The world-class collections (> 15.5 million specimens) and facilities enable research, teaching, and outreach in biological and environmental sciences at the world's leading public university. With their historical collections, strategically placed field stations, and strong organismal focus, faculty associated with the BNHM are now making use of new technology in genomics, computational biology, and environmental analyses. Researchers are combining these domains with biodiversity informatics to understand how morphological and genomic diversity mediates response to a changing environment. This in turn illuminates the most pressing environmental issues of today, including climate change, conservation biology, invasion biology, and land management.
Areas of research
Evolution of biodiversity - Combining species discovery, phylogenetic and biogeographic analyses, BNHM faculty and students test hypotheses about what generates diversity, from genes and individuals through species to communities. With a strong focus on biodiversity hotspots, California landscapes, and the tropics, the results identify strategies for improving conservation by focusing on the processes, as well as products of evolution.
Climate change - BNHM researchers use uniquely detailed historical datasets to identify responses to past climate change, from geological to recent timescales. In addition, ecological studies at field stations have identified how species interactions can affect ecosystem responses. Results improve forecasts of species and ecosystems responses to future climate change. Understanding how species responds to climate change, both prehistorically and in the modern anthropocene, is critical to understanding and facing the challenges of our future. Read more about the Grinnell Resurvey Project.
Informatics pipelines to biodiversity data: Holos and the Ecoengine API - The Holos project, originally funded by the Keck Foundation, aims to rescue hidden data by digitizing and aggregating many diverse biological and environmental collections into the Berkeley Ecoinformatics Engine ('Ecoengine'), a web service that can be searched and visualized via graphical tools. The data in the Ecoengine is global in scope, like our research foci, and since much of the data is sourced from the University of California museums, reserves and partners, the data coverage for California is high. Come explore our tools, learn more about our mobilized data, and see how you can use our Ecoengine web services in your applications.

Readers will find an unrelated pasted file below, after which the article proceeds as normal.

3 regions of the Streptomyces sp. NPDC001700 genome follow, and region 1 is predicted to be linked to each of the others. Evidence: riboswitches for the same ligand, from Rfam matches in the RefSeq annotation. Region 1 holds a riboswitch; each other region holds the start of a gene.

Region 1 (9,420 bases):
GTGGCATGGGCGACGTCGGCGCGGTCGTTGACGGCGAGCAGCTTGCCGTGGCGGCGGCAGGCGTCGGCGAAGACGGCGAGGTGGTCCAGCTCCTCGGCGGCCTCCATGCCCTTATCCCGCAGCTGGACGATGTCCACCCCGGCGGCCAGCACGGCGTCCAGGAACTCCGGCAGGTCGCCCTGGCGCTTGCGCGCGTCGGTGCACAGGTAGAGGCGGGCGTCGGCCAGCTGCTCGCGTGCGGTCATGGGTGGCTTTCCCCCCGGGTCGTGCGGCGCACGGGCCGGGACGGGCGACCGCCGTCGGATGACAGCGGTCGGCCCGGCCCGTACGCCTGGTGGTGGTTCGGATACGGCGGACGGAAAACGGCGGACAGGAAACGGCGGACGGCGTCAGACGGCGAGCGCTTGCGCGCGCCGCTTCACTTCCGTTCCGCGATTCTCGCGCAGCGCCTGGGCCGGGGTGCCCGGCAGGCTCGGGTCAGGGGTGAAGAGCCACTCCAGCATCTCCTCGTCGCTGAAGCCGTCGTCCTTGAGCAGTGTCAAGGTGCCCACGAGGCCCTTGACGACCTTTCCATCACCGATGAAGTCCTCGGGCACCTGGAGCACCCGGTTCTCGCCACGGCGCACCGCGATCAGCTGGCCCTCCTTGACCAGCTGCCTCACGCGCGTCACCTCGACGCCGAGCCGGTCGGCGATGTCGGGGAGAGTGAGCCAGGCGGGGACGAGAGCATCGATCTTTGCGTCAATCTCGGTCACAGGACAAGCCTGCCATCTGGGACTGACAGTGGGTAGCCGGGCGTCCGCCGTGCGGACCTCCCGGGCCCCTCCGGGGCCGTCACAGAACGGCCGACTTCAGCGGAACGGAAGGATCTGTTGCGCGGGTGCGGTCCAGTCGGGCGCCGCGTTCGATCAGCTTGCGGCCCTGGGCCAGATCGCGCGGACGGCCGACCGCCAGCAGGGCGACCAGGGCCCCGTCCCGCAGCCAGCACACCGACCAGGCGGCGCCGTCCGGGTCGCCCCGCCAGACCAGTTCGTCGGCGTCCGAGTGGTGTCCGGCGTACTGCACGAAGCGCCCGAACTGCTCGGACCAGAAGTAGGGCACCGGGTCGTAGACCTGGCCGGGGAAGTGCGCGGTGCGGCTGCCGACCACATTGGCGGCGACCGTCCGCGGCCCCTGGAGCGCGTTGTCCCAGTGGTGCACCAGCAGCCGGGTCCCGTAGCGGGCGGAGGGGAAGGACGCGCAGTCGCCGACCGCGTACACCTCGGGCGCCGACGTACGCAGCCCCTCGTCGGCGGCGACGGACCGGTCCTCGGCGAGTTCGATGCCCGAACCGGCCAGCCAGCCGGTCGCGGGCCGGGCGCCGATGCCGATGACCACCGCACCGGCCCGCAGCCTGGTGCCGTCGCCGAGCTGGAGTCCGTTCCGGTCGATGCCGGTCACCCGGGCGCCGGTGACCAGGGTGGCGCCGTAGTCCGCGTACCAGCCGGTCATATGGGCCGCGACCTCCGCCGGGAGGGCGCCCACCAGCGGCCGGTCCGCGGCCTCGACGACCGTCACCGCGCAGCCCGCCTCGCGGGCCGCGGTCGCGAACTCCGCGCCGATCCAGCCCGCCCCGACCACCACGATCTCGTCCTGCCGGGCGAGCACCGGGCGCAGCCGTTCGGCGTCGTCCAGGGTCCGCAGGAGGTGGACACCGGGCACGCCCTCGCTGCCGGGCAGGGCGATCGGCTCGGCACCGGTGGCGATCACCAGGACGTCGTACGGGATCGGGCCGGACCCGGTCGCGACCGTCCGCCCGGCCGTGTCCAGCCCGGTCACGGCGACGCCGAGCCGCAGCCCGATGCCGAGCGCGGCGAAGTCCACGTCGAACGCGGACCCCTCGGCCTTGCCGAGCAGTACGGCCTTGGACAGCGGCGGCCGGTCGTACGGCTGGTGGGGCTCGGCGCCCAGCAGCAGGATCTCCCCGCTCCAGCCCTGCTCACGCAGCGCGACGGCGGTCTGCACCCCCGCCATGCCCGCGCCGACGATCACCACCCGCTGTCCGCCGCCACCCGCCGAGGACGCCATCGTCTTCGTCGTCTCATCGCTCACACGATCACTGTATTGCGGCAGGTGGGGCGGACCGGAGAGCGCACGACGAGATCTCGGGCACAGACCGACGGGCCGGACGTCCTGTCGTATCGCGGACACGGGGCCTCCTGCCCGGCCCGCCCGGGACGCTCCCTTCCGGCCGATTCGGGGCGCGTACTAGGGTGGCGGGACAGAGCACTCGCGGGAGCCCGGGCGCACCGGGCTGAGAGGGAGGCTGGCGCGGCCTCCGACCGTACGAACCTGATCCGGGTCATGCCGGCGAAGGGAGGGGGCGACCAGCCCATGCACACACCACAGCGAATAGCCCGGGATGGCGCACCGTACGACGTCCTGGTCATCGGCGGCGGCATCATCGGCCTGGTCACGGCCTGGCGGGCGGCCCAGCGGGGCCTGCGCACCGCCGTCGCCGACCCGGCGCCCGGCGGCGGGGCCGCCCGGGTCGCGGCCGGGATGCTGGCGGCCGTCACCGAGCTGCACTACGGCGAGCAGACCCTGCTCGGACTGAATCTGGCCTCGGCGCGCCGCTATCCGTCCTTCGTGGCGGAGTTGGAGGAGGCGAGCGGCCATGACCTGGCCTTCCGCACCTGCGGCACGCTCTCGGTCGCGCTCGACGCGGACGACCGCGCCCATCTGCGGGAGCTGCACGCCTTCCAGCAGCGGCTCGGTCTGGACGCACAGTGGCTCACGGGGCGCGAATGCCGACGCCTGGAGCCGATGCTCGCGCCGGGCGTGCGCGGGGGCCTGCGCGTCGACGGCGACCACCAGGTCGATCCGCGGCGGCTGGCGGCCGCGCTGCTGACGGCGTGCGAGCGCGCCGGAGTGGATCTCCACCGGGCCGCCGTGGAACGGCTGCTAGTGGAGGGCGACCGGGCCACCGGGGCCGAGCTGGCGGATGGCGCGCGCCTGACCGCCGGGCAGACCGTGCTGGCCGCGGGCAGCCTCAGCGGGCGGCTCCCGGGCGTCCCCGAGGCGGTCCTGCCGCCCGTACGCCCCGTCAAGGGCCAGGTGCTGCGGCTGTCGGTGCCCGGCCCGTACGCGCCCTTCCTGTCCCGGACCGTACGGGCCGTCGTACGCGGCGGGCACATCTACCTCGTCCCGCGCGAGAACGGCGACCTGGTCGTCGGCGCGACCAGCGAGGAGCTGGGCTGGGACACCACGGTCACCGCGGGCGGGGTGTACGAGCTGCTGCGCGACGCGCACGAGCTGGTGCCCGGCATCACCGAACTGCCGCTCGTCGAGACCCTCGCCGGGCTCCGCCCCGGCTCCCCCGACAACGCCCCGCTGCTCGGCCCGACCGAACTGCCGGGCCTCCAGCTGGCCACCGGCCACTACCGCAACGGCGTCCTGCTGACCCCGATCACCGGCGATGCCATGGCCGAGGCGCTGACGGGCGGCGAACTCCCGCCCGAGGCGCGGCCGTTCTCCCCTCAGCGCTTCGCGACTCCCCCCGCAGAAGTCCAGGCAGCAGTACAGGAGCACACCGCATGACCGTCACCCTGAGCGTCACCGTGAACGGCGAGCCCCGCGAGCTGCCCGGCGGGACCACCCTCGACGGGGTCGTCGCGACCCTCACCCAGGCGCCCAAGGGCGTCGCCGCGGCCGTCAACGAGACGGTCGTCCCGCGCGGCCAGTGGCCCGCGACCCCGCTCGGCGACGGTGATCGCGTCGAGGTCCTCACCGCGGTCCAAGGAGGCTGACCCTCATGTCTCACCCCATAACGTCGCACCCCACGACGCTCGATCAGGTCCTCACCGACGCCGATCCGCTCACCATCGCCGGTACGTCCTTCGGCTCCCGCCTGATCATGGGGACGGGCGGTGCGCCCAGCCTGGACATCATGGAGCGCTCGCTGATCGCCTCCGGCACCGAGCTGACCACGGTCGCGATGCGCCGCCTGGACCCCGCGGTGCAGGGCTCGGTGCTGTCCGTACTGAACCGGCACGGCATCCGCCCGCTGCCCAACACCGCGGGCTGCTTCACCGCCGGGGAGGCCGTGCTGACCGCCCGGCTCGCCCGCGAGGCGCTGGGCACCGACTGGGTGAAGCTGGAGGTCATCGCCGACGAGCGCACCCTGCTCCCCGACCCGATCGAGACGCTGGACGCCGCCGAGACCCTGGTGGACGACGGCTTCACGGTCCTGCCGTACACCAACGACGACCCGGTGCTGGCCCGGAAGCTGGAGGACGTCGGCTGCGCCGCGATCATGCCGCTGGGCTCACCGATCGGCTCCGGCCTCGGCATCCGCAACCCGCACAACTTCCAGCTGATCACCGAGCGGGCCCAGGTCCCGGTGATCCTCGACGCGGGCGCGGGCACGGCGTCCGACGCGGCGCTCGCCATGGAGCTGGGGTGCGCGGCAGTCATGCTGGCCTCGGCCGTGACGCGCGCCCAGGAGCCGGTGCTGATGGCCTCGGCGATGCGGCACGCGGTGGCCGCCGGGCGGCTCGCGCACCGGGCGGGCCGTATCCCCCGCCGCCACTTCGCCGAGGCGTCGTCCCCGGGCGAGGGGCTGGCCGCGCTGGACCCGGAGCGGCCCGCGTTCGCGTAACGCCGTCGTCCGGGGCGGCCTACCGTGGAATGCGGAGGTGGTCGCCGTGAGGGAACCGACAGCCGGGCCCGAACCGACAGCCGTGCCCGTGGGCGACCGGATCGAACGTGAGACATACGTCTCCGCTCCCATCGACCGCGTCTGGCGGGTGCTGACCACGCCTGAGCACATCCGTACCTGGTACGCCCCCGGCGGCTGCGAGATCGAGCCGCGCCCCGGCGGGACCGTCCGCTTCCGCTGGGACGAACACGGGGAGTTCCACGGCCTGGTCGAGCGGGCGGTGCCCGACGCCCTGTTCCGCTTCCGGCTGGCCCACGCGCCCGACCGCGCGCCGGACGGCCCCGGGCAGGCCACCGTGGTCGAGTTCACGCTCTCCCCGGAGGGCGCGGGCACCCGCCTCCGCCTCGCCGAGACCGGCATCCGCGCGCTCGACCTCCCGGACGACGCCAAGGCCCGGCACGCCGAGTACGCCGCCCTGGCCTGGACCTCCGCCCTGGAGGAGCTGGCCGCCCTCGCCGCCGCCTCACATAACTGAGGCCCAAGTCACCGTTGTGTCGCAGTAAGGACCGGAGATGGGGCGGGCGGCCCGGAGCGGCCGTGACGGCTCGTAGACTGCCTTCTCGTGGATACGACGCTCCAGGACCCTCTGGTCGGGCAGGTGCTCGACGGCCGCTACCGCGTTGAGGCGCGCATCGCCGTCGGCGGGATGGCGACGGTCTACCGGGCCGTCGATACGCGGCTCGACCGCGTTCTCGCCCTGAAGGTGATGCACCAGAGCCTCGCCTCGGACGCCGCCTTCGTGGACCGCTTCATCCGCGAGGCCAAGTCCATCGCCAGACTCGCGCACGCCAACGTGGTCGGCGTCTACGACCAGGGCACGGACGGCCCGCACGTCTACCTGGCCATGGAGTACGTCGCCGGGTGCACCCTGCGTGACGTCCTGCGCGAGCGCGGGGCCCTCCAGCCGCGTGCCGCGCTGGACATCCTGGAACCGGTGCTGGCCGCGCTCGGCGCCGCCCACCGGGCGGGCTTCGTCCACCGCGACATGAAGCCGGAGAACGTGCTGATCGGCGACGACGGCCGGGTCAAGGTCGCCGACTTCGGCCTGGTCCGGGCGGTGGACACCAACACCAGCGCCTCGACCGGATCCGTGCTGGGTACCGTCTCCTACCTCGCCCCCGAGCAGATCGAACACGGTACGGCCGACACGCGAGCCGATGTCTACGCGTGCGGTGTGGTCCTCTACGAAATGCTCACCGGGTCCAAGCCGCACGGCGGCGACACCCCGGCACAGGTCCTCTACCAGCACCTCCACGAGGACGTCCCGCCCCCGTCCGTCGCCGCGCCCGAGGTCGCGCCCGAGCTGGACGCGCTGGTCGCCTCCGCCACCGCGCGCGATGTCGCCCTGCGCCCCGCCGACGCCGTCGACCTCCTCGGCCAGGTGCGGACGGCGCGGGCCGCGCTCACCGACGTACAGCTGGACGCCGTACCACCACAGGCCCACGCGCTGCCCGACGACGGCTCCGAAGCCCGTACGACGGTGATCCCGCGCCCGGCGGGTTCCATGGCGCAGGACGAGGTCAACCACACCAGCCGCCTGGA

The BNHM provide numerous research opportunities for undergraduates, students receiving training in field work, specimen preparation, curation, molecular labs, and organismic evolution. In addition, hundreds of undergraduates visit the field stations every year, mostly for weekend classes. The BNHM also provides a rich environment for graduate education and postdoctoral research. BNHM has hosted over 30 Miller awardees (both postdocs and visiting professors) as well as recipients of the UC Berkeley's presidential fellowship.
The BNHM faculty teach many UC Berkeley courses in the sciences including a team-taught course in natural history museums (recently taught as ESPM/IB 105) where students gain an understanding of both curation and research at the BNHM.
Each BNHM sister museum and field stations offer research seminars, public events, workshops, and educational opportunities.
The BNHM is a regular and popular presence on Cal Day, with numerous displays and activities held in the Valley Life Sciences Building and its courtyard, with themes changing yearly.
The BNHM participates in Science at Cal and its mission of advancing public understanding of science. Meet and engage with BNHM scientists at Science at Cal events and talks such as Science on Solano or Grounds for Science. Check their listings or request one!